Gamez originally wasn’t a part of the Relay for Life team. Woods said that he had a meeting and lost his keys, which are still lost to this day, so he asked Gamez to drive him. Instead of waiting in the car, Gamez joined him at the meeting. They asked her if she wanted to be Rashad’s assistant and she didn’t hesitate.

“Just from a story of me losing my keys, all of this has happened,” Woods said.

When Gamez was 11, her great grandmother was diagnosed with cancer. Her family packed up their 2,000-squarefoot house in six days, and they moved to Arkansas.

“She was a go-getter,” Gamez said. “The one year we went to the Relay, they gave her a purple wrap for her head and a wheelchair so she could do the lap. I remember she pushed her wheelchair. She refused to sit in it or let anybody push her. It’s one of the few photos I have of her still. It’s still hanging up on my wall.”

Gamez said that Relay for Life helped her family through the process.

“Even if it was just a walk in the park or ‘you can do this,’ it meant a huge deal for my life and for my family,” Gamez said. “That’s why I jumped right on this when Rashad said ‘Relay for Life.’”

Along with Gamez’s experience, Lackie’s father is a survivor and her uncle passed away, and multiple people in Woods’ family have had cancer.

“You hear the old adage ‘everybody knows somebody who has been affected by cancer,’ and it’s really true,” Lackie said.

This adage especially seems to apply to Marie Norris of Dardanelle. In 2011, Norris’ husband was diagnosed with colon cancer. Since then, they have been involved with Relay for Life and have attended the Survivor Dinner every year.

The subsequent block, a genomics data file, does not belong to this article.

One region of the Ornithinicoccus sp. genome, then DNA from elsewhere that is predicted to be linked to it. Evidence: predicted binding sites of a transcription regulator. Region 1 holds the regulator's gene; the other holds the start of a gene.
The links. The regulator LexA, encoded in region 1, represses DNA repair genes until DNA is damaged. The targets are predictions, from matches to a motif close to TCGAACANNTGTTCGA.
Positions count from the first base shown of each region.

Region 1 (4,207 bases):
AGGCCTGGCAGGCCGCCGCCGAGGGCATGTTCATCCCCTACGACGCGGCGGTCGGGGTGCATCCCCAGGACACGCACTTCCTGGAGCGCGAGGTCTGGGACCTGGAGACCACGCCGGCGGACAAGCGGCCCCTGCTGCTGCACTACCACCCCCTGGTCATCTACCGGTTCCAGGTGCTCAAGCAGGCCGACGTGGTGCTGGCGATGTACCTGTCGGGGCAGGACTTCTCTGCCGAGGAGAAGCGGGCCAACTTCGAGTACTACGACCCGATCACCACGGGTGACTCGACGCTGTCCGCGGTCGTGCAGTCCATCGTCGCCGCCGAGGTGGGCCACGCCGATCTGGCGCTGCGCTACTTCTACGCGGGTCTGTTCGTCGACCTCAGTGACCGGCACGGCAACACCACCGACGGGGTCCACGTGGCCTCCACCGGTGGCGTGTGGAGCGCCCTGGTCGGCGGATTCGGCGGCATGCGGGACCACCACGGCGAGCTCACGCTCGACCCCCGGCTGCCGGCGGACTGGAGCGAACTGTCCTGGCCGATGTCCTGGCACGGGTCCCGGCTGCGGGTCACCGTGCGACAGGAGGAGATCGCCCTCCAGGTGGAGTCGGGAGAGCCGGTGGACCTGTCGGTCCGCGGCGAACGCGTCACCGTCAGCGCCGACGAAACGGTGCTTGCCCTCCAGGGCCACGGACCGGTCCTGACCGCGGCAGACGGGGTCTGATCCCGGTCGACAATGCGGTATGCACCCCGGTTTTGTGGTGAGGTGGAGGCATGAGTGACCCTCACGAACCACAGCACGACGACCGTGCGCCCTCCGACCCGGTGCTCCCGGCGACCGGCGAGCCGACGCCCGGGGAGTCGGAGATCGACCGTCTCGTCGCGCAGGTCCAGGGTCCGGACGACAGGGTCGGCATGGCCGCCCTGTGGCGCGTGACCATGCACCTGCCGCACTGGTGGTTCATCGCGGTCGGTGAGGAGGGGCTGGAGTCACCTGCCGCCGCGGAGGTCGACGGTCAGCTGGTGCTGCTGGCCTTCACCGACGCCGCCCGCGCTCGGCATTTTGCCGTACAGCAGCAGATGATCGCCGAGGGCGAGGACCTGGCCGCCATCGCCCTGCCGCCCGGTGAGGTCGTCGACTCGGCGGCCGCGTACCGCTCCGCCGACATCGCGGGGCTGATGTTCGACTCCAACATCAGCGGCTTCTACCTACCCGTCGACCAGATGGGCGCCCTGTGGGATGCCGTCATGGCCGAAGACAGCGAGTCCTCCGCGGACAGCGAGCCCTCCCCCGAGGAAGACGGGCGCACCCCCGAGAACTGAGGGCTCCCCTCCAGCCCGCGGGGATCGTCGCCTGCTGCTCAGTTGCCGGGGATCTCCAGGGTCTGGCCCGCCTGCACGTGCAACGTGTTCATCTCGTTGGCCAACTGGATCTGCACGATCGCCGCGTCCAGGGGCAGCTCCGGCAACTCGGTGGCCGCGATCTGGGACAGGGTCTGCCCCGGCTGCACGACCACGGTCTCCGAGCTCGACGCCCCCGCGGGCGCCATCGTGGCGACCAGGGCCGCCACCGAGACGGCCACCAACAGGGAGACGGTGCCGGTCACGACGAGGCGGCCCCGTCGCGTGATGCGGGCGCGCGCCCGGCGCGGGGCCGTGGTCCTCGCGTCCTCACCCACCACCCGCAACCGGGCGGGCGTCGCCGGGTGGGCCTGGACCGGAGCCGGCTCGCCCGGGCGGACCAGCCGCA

For the first two years, Norris attended as a caregiver. The third year, she was a survivor herself.

“I thought I had myself prepared for what I was going to find out, but when you hear the diagnosis that it’s cancer— it’s quite a shock,” Norris said.

She and her husband have had a lot of similar medical issues, including knee replacements and heart problems.

“It was kind of ironic that he got cancer and then two years later I got it,” she said. “I always tease him and say, ‘I really didn’t think that was contagious’.”

“We have more than tested that vow ‘in sickness and in health’,” Norris said. “We’ve always been there for one another, which I think is important.”

Norris said she plans on attending this year and is excited.

“It sounds like it’s really going to be awesome,” Norris said. “They’ve put a lot of work into it.”

In the past, the Survivor Dinners have been held in Pope County. Gamez said that she is glad that it is in Yell County this year.

“It will definitely shed light to the area Relay chapters because it’s not been a big deal,” Gamez said. “Having it in Dardanelle will be a highlight for the surrounding area. Dardanelle doesn’t host a lot of things that have to do with Pope and Conway County, but people are coming in from both, so they’re obviously going to notice the community.”

In the future, Woods and Gamez hope the Survivor Dinner can be in Conway County so that all communities are given recognition.

For more information, visit Relay For Life of Pope/ Yell/Conway Counties, Ark. on Facebook.

About Claudia Young 56 Articles
Claudia Young is the Editor-in-Chief of The Arka Tech.